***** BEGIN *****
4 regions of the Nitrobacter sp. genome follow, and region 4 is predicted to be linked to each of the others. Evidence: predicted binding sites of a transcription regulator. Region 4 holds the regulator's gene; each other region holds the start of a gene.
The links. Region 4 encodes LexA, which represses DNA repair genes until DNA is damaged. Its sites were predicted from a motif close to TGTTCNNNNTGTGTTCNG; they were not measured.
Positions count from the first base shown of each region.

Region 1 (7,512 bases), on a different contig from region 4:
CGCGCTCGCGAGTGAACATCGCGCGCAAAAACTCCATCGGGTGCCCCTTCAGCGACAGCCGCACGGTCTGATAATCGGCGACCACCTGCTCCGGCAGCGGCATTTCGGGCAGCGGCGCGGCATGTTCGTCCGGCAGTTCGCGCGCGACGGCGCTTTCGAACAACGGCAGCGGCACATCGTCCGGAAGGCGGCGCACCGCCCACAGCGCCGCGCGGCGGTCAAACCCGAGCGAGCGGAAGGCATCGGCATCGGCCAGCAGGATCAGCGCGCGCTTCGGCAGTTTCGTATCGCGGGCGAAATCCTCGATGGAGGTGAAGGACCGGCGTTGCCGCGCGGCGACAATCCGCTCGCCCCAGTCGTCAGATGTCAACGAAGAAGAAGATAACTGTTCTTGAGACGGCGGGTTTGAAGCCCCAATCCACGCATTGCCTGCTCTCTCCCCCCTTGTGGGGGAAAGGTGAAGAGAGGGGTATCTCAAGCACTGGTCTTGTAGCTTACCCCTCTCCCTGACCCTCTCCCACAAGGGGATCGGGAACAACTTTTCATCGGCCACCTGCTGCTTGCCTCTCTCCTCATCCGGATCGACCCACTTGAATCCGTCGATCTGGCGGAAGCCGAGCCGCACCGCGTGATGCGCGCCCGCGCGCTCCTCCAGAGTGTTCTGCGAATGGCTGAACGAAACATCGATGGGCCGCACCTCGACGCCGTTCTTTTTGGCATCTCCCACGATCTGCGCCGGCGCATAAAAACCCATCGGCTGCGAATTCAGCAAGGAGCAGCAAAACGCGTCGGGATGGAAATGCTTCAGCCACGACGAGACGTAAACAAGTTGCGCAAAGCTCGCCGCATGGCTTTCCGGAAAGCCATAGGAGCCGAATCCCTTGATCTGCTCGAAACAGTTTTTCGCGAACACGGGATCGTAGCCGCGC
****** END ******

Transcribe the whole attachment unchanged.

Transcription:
4 regions of the Nitrobacter sp. genome follow, and region 4 is predicted to be linked to each of the others. Evidence: predicted binding sites of a transcription regulator. Region 4 holds the regulator's gene; each other region holds the start of a gene.
The links. Region 4 encodes LexA, which represses DNA repair genes until DNA is damaged. Its sites were predicted from a motif close to TGTTCNNNNTGTGTTCNG; they were not measured.
Positions count from the first base shown of each region.

Region 1 (7,512 bases), on a different contig from region 4:
CGCGCTCGCGAGTGAACATCGCGCGCAAAAACTCCATCGGGTGCCCCTTCAGCGACAGCCGCACGGTCTGATAATCGGCGACCACCTGCTCCGGCAGCGGCATTTCGGGCAGCGGCGCGGCATGTTCGTCCGGCAGTTCGCGCGCGACGGCGCTTTCGAACAACGGCAGCGGCACATCGTCCGGAAGGCGGCGCACCGCCCACAGCGCCGCGCGGCGGTCAAACCCGAGCGAGCGGAAGGCATCGGCATCGGCCAGCAGGATCAGCGCGCGCTTCGGCAGTTTCGTATCGCGGGCGAAATCCTCGATGGAGGTGAAGGACCGGCGTTGCCGCGCGGCGACAATCCGCTCGCCCCAGTCGTCAGATGTCAACGAAGAAGAAGATAACTGTTCTTGAGACGGCGGGTTTGAAGCCCCAATCCACGCATTGCCTGCTCTCTCCCCCCTTGTGGGGGAAAGGTGAAGAGAGGGGTATCTCAAGCACTGGTCTTGTAGCTTACCCCTCTCCCTGACCCTCTCCCACAAGGGGATCGGGAACAACTTTTCATCGGCCACCTGCTGCTTGCCTCTCTCCTCATCCGGATCGACCCACTTGAATCCGTCGATCTGGCGGAAGCCGAGCCGCACCGCGTGATGCGCGCCCGCGCGCTCCTCCAGAGTGTTCTGCGAATGGCTGAACGAAACATCGATGGGCCGCACCTCGACGCCGTTCTTTTTGGCATCTCCCACGATCTGCGCCGGCGCATAAAAACCCATCGGCTGCGAATTCAGCAAGGAGCAGCAAAACGCGTCGGGATGGAAATGCTTCAGCCACGACGAGACGTAAACAAGTTGCGCAAAGCTCGCCGCATGGCTTTCCGGAAAGCCATAGGAGCCGAATCCCTTGATCTGCTCGAAACAGTTTTTCGCGAACACGGGATCGTAGCCGCGC